Hull-House Maps and Papers: A Presentation of Nationalities and Wages in a Congested District of Chicago, Together With Comments and Essays on Problems Growing Out of the Social Conditions which was published in 1895 by the residents of Hull House. The eight maps depicting the nationalities and weekly wages of Chicagoans living in an area just east of Hull House was the book’s defining feature, making it a landmark in the history of statistics. Hull-House Maps and Papers was written by Jane Addams, Agnes Sinclair Holbrook, Florence Kelley, Alzina P. Stevens, Isabel Eaton, Charles Zeublin, Josefa Humpal Zeman, Alessandro Mastro-Valerio, Julia C. Lathrop, and Ellen Gates Starr, who each focused on various aspects of what made up the neighbourhood they were surveying in Chicago.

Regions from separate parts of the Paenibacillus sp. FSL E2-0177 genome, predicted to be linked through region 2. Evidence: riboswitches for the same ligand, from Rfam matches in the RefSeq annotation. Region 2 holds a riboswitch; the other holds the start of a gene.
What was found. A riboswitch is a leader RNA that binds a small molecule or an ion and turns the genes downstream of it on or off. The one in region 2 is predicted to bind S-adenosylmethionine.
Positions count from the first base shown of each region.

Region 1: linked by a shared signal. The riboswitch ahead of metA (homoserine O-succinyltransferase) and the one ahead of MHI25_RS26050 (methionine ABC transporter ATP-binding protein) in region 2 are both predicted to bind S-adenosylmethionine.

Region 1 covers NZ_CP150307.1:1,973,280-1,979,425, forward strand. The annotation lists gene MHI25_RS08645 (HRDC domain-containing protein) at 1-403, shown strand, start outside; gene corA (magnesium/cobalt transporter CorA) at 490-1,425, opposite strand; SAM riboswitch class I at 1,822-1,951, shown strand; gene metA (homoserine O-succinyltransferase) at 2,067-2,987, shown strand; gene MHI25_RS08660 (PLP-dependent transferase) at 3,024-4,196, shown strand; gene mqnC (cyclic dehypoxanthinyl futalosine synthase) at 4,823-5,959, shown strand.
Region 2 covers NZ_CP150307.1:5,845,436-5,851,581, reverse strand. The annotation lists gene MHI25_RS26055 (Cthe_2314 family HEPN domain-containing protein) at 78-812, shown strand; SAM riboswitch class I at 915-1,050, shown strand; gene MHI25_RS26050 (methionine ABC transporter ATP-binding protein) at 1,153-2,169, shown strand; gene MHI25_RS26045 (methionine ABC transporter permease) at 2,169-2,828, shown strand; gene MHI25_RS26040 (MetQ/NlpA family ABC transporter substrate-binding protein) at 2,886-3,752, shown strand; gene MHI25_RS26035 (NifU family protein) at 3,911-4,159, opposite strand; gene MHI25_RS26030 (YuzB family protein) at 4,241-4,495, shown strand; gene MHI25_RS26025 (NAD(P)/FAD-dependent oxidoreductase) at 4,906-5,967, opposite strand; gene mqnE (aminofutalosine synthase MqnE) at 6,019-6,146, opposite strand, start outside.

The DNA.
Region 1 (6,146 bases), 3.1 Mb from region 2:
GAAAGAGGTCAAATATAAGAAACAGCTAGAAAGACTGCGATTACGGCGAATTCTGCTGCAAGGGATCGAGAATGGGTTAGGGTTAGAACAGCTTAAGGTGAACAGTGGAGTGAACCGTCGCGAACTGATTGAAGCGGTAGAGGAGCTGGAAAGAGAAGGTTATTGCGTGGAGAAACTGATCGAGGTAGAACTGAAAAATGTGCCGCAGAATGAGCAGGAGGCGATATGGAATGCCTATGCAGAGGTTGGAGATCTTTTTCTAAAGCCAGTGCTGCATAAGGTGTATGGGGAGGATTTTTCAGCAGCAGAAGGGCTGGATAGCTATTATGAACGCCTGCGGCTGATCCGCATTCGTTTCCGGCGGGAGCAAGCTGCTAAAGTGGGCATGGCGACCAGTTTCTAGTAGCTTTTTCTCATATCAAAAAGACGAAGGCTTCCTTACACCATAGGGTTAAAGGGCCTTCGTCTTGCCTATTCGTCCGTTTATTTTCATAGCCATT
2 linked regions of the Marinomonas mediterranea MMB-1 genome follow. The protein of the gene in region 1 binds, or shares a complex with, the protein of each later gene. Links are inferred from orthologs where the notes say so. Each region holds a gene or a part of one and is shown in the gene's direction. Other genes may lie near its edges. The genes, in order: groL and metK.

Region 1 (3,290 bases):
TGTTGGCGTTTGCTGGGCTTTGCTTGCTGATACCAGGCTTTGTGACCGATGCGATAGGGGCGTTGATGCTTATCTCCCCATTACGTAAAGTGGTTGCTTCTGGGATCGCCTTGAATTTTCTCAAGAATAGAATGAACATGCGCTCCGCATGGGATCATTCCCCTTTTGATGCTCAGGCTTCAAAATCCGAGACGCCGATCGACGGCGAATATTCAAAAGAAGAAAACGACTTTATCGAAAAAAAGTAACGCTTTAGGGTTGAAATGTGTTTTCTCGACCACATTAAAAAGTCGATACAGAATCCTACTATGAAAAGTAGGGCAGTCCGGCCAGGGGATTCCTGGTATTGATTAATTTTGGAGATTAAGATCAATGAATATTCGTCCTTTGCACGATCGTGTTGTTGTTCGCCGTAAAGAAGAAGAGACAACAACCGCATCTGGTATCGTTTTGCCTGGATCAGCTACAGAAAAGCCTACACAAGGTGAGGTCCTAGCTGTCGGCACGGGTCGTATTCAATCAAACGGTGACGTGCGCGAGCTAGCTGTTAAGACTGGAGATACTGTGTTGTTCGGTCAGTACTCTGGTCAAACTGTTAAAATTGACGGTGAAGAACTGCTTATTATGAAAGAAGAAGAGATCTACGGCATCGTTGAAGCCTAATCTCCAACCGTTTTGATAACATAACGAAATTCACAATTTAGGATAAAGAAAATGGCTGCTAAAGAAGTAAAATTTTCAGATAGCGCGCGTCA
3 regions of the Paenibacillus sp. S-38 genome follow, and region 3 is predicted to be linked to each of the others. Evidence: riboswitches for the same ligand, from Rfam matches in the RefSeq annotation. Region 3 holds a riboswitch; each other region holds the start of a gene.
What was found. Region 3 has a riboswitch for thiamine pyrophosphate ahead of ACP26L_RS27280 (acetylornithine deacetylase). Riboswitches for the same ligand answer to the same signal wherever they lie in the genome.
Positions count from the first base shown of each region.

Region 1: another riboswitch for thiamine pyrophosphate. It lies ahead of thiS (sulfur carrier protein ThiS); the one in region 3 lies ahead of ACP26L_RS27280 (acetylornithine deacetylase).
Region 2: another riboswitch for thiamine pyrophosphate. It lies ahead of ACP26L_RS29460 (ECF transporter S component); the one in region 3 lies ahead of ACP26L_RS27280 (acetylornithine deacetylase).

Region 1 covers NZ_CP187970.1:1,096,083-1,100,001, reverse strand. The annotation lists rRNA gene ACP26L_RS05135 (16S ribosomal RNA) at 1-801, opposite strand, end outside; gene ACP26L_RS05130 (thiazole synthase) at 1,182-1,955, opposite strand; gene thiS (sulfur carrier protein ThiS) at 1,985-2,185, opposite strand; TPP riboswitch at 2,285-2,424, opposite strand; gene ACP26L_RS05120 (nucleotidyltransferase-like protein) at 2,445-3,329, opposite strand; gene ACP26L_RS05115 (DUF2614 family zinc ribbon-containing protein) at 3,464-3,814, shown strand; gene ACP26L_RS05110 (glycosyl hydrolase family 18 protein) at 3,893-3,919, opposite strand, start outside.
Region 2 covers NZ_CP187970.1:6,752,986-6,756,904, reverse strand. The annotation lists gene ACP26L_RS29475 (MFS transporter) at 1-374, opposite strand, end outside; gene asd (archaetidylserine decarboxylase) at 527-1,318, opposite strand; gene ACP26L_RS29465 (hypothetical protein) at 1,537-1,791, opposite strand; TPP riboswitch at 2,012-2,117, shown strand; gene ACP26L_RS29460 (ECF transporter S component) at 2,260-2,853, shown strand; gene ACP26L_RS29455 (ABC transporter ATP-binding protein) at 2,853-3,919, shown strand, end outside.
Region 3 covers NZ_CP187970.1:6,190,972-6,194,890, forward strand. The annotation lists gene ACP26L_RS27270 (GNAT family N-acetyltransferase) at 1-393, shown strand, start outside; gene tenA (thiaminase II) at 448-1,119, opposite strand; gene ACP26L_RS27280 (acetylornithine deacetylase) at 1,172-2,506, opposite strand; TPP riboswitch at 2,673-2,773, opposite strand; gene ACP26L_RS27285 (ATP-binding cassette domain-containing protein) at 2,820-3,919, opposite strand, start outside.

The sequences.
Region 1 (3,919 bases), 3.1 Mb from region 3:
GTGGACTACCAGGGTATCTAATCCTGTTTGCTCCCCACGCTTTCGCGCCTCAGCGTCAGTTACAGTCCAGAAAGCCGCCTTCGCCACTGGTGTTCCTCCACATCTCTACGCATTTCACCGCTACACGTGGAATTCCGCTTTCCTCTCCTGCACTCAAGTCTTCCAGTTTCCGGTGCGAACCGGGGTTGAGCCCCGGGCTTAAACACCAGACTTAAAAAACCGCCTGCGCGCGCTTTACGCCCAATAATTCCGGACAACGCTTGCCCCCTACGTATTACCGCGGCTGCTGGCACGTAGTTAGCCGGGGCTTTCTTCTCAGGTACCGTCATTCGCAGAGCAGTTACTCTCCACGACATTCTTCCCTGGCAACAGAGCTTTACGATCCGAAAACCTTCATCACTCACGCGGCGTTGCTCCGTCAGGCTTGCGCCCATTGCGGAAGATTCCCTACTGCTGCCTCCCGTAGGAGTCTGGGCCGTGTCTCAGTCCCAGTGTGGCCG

South Prairie Avenue was one of Chicago’s most fashionable addresses in the early 1890s, housing the estates of distinguished citizens such as sleeping car inventor George Pullman, department store founder Marshall Field, piano manufacturer W. W. Kimball, and meatpacking magnate Philip Armour. The majority of the mansions that once graced “Millionaire’s Row” have been demolished, but the 17,000-square-foot Glessner House, now a museum, is a reminder of their splendour. Other Chicagoans resided in cramped tenements and worked, if they had employment at all, for long hours and often low wages in sweatshops, factories, meatpacking plants, and domestic service, which was less than two miles away from Marshall Field’s two-million-dollar mansion and others on “Millionaire’s Row”.